Surnames and geographic designs are not allowed to be trademarked without secondary meanings, so if you wish to use your name or your location as a mark, it is important to establish your secondary meaning first, then apply for the mark.

Aside from applying and being granted your trademark, you will want to obtain a domain name. A domain name is your online address or your URL to your website. This allows people to identify your IP address. To register a domain name; you will need to register with a registrar. These registrars vary in prices but know that there will be fees involved such as transfer out fees are applied if you choose to relocate your domain to another registrar.

You will also want to apply for a business name, which is the name you use for wherever your store or business is located. You can apply for this at your secretary of state’s website.

Once your marks are protected, you may wish to place your logo on your designs. This small marking will let competitors know that they cannot copy your exact shirts, pants, dressed, etc. because they are protected. The small logo on each article you sell establishes your brand and will protect you in the future.

Following procedures to keep your business running smoothly:

Keep up to date on your marks. The Trademark company is not responsible to notify you if someone is using your marks. It is your responsibility as a trademark owner and business operator to stay on top of potential infringers who may be selling your product. One way to keep up to date is to do a Google search of any companies who sell similar products as you. You can also conduct research on or eBay to determine if anyone has infringed on your rights.

Now that you are registered to sell on Amazon, know what constitutes a violation of your IP rights, and what does not. If you notice someone is selling a similar product using a logo or design that matches your Trademark, this is an IP violation. You will need to notify the seller of their error and ask them to remove their listing. If the seller refuses, then you will need to notify Amazon of the infringement. It is best to first notify the seller because more often then not, they do not realize they are infringing on anyone’s rights. Once they are notified of not just their infringement, but their violation of Amazon’s policies, the very policy violation that could have them immediately suspended, they will often remove the listing.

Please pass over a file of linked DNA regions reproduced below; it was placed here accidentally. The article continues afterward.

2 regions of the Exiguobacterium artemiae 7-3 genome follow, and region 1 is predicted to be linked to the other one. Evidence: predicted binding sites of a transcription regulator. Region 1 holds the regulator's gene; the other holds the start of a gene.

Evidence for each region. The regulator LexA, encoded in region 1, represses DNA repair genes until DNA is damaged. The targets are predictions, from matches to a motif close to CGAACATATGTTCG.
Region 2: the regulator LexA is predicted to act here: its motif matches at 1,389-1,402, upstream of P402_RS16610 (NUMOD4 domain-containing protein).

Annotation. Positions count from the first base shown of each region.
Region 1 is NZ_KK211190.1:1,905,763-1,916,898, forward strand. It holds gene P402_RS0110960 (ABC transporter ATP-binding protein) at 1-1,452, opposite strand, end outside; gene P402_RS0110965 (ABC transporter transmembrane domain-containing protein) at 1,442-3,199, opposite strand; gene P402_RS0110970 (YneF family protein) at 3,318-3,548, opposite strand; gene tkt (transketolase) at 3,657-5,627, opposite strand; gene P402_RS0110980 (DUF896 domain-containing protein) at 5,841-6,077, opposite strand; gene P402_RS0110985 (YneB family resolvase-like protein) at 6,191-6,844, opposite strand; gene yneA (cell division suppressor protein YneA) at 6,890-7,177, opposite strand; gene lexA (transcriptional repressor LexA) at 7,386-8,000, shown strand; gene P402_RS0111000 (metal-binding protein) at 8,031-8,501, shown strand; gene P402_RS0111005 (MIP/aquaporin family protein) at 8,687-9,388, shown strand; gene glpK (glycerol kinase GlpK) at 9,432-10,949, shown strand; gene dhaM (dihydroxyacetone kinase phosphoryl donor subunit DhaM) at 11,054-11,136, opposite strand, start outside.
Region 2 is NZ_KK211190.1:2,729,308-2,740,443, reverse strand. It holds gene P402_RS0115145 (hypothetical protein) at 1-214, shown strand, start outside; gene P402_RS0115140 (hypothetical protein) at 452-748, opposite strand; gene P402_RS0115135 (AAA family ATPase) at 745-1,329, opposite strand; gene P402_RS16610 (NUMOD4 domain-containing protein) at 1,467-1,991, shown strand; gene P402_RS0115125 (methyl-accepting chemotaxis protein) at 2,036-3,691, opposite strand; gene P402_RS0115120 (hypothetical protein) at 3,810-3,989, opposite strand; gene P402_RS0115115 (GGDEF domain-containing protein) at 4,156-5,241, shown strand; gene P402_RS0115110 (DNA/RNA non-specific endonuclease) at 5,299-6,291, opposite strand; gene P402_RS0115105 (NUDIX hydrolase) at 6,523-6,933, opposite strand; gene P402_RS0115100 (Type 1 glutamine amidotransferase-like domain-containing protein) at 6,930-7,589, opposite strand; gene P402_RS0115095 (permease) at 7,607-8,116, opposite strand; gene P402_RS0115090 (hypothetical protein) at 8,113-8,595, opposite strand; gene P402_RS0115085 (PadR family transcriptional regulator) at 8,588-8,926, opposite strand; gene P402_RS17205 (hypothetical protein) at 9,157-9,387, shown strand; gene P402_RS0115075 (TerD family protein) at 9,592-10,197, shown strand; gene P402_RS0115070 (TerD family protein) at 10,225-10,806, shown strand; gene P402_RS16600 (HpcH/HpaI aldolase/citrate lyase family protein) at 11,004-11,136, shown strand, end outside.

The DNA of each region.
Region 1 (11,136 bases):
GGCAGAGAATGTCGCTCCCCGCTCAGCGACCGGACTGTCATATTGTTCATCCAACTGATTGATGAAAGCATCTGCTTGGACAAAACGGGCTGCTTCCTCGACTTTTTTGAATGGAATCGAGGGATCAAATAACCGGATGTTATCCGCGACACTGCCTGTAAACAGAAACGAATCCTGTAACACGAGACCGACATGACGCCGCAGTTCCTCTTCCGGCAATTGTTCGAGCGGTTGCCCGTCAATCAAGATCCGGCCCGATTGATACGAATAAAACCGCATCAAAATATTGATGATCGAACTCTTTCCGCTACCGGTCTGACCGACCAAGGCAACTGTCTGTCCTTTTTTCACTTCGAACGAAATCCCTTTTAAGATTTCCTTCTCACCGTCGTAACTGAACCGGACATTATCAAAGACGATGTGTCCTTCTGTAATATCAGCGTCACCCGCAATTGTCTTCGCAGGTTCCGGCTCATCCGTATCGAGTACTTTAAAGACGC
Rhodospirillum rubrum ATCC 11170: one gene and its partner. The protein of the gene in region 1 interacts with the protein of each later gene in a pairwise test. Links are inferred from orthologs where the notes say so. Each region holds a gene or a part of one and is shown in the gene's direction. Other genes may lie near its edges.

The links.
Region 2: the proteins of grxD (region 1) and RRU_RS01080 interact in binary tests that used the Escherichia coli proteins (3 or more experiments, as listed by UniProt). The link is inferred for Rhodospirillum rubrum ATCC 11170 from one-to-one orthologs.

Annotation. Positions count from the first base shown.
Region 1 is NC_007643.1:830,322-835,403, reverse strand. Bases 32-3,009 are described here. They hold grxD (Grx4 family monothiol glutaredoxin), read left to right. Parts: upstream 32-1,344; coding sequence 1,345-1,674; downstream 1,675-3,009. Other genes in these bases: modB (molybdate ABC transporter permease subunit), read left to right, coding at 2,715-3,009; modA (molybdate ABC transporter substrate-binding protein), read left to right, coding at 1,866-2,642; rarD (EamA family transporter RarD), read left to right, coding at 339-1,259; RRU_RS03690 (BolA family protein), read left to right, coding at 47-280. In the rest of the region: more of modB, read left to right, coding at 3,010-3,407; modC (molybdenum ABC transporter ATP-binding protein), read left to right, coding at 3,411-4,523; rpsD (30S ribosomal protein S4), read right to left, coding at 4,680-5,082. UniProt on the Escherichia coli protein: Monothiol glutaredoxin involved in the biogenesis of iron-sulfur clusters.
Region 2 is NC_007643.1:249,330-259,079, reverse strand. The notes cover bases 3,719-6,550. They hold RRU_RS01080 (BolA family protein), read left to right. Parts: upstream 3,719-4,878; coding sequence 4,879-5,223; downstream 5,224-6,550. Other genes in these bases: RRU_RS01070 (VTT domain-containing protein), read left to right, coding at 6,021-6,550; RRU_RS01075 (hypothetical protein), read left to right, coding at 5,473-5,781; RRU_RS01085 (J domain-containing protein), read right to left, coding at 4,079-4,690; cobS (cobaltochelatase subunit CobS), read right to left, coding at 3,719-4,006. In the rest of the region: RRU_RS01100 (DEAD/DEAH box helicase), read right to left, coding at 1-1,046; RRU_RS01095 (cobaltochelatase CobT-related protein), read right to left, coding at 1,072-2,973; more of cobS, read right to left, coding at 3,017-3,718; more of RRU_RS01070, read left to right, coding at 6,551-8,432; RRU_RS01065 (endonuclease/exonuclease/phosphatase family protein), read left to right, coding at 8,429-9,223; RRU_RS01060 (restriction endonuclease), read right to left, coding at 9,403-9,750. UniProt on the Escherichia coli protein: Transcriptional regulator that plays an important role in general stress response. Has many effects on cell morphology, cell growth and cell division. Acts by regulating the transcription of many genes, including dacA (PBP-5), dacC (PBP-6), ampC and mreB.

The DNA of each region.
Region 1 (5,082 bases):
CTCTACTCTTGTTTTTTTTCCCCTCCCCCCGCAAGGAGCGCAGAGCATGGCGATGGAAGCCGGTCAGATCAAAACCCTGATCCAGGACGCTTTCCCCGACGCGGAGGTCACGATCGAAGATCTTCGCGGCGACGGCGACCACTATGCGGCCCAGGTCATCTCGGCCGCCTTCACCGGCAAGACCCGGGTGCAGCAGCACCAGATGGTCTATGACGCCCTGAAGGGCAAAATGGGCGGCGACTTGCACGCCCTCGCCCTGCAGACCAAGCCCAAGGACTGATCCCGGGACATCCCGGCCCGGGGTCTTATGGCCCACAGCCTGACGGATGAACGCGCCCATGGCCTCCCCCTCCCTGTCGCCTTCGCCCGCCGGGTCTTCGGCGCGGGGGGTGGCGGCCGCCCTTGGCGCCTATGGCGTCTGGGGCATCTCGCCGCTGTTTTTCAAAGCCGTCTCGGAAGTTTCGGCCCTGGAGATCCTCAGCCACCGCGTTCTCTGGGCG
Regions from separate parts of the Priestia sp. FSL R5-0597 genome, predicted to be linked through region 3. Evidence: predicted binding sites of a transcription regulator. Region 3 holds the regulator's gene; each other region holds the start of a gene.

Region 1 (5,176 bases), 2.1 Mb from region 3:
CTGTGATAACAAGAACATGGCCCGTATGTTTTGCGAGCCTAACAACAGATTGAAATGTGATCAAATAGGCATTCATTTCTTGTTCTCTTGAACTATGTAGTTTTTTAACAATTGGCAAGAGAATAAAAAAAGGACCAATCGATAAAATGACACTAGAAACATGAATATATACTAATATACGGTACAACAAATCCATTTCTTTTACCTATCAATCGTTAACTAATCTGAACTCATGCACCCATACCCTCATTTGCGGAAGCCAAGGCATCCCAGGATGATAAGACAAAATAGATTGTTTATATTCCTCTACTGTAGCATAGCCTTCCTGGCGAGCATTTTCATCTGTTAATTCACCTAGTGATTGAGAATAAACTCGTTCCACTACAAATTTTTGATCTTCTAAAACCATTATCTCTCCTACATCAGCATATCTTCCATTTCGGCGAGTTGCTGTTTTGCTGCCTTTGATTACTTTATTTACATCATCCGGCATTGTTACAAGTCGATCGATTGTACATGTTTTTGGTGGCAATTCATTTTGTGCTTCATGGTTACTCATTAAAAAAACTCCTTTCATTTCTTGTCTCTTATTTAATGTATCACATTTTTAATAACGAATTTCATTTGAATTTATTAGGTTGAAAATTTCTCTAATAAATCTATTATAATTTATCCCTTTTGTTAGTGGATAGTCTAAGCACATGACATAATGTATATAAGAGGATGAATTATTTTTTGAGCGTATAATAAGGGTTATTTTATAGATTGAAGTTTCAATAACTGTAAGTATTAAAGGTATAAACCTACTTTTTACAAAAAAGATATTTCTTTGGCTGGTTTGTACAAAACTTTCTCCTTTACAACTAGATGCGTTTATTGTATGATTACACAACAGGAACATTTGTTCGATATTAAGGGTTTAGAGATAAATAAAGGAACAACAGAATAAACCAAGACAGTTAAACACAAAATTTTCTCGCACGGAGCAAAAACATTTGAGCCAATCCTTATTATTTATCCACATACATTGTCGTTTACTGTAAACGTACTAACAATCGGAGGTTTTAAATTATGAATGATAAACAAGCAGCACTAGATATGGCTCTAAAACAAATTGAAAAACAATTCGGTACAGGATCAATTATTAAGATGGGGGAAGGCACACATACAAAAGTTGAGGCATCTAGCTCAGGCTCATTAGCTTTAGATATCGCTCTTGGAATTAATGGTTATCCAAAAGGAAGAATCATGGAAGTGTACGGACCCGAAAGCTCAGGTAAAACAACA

If you notice there is a seller that is claiming to sell your exact product, with identical labeling and logo, but in fact is not an authentic product made by you, but rather a cheaper knock off; this is IP infringement. Again, you will need to notify the seller of their mistake and ask for the listing to be removed.

Something that may seem as though are protected by your IP rights but actually are not would be the Display Images on Amazon. Once you add your display image, that image belongs to and other sellers are legally allowed to use this image. This may be frustrating, but remember, you have your own unique design, and your customers will recognize that you image matches your products, no one else’s.